I’ve been able to deduce that according to the cleaning code there are three types of cleaning – daily, weekly and bimonthly.
Daily cleaning is still more than I would do in a week. The kitchen floor gets scrubbed and washed every night after the last meal of the day. The dishes are done with more dishing washing liquid than I would use in a week – see my post here on washing dishes. The stove top is scrubbed after every meal that is cooked to the point that you can use it as a mirror. Everything is taken off the benches and then they and the tiled walls/splash backs in the kitchen are scrubbed and washed down. The house is vacuumed and every surface is dusted on a daily basis. The pavers outside the house are hosed down (if this is not done daily then it is definitely every second day).
Weekly cleaning is what I would do as a “spring clean”. On top of the daily tasks, all the contents of the kitchen cupboards are taken out and washed, the cupboards themselves are washed out and then everything is rearranged and put back in. Windows are washed including all window sills and the security grills. The Arabic style mattress seating are vacuumed and wiped over with damp clothes and taken outside to air. Blankets are all hung up outside to air. The oven is cleaned inside and out. The fridge is cleaned inside and out. Bathrooms are scrubbed to within an inch of their life and the amount of bleach that is used should be declared a chemical weapon (note in most houses bathrooms do not have windows or adequate exhaust fans and you would never leave the door to the bathroom open to the rest of the house as the bathroom is a dirty room – I don’t know how they don’t pass out from bleach fumes!) Stairs to the roof or second story are hosed down with so much water used that if you were unlucky enough to be caught at the bottom of the stairs that you would be washed away in a flash flood.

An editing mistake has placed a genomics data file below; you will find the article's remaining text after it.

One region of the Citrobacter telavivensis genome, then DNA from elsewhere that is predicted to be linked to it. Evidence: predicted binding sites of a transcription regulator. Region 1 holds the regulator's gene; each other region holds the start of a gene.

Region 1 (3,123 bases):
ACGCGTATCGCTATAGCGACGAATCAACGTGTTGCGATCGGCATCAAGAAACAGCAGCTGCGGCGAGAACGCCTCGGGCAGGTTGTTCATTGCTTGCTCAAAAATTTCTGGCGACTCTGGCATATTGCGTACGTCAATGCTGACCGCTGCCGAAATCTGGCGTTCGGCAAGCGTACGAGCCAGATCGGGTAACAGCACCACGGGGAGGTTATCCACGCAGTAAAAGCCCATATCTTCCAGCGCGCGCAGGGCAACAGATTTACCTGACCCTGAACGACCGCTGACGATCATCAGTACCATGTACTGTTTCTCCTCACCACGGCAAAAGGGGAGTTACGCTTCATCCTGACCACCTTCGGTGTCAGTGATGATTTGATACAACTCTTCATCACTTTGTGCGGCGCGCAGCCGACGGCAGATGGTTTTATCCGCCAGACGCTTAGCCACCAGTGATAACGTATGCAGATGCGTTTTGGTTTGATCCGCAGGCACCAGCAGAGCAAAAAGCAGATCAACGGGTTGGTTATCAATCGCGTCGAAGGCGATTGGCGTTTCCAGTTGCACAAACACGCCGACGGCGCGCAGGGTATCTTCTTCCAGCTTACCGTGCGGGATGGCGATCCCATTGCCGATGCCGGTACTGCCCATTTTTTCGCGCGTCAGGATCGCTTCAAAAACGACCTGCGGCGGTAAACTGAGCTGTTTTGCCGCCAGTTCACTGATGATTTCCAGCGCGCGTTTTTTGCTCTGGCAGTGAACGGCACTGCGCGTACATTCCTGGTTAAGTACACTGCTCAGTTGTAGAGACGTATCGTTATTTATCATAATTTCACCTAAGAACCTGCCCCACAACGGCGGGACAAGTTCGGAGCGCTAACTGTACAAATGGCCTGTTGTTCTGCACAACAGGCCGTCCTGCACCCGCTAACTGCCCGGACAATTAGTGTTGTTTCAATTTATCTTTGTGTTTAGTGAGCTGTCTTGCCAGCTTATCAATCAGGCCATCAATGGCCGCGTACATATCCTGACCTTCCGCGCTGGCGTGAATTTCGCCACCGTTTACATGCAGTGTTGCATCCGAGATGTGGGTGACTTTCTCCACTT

But you truly haven’t witnessed house cleaning until you’ve seen the ladies from a family in full flight cleaning their house on a day that is designated carpet cleaning day (or the bimonthly clean). All the furniture is taken outside of the house (I now know why many of the houses don’t have couches and only have the Arabic style mattress seating). All the carpets are rolled up and taken outside (none of the carpets are permanent). The hose from outside is dragged inside and the house is hosed out from top to bottom and not just once, but twice. The first wash is to get rid of all the dirt and dust. The second wash is to rinse it off and make sure that it’s sparkling clean. The carpets are hosed down outside and doused with more washing liquid than I would use in a year and scrubbed with brushes until they are a foaming pile of suds. They are hosed off and hung over a wall to dry. This cleaning has started early in the morning so that by mid afternoon everything is dry and ready to be marched back into the house and put in it’s rightful place.
I was trying to explain to a good friend the whole cleaning process and the challenges of living in Jordan with the dust and sand, particularly in March. We can still get the odd dust or sand storm in April so taking her advice I think that I’ll pay it safe and wait until May.
I have decided to split this post into two parts as describing cleaning a new house before you move in is worthy of it’s own post.